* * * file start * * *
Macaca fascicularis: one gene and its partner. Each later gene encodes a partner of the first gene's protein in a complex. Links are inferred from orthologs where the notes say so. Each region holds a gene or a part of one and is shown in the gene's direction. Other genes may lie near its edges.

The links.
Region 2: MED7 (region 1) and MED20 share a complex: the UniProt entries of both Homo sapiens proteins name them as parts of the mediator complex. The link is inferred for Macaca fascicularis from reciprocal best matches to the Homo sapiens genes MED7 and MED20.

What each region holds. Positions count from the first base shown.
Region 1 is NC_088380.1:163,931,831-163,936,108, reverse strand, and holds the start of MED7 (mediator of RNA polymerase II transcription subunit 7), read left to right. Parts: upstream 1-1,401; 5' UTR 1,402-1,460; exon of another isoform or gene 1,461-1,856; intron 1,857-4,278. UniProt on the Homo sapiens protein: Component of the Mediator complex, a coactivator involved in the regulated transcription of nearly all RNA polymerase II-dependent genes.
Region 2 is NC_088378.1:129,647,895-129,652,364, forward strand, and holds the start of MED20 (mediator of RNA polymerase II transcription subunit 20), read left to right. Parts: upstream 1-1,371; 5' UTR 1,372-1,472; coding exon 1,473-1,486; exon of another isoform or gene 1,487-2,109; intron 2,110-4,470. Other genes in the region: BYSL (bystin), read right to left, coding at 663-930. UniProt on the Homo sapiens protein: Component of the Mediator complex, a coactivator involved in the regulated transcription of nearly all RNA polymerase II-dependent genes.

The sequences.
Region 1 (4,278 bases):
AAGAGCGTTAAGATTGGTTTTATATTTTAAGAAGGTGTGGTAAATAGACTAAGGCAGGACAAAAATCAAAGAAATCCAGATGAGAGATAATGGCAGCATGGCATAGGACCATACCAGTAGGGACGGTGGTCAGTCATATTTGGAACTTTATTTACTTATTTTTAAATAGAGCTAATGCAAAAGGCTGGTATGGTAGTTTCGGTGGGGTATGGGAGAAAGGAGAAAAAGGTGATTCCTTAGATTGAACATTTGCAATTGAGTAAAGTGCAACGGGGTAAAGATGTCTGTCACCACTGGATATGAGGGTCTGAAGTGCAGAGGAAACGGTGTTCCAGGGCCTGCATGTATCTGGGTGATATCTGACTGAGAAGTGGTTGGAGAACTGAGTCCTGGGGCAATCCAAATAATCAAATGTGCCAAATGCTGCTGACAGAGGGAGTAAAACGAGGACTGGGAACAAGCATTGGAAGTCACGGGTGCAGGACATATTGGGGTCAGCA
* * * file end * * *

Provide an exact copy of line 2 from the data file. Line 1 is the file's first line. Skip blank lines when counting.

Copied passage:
The links.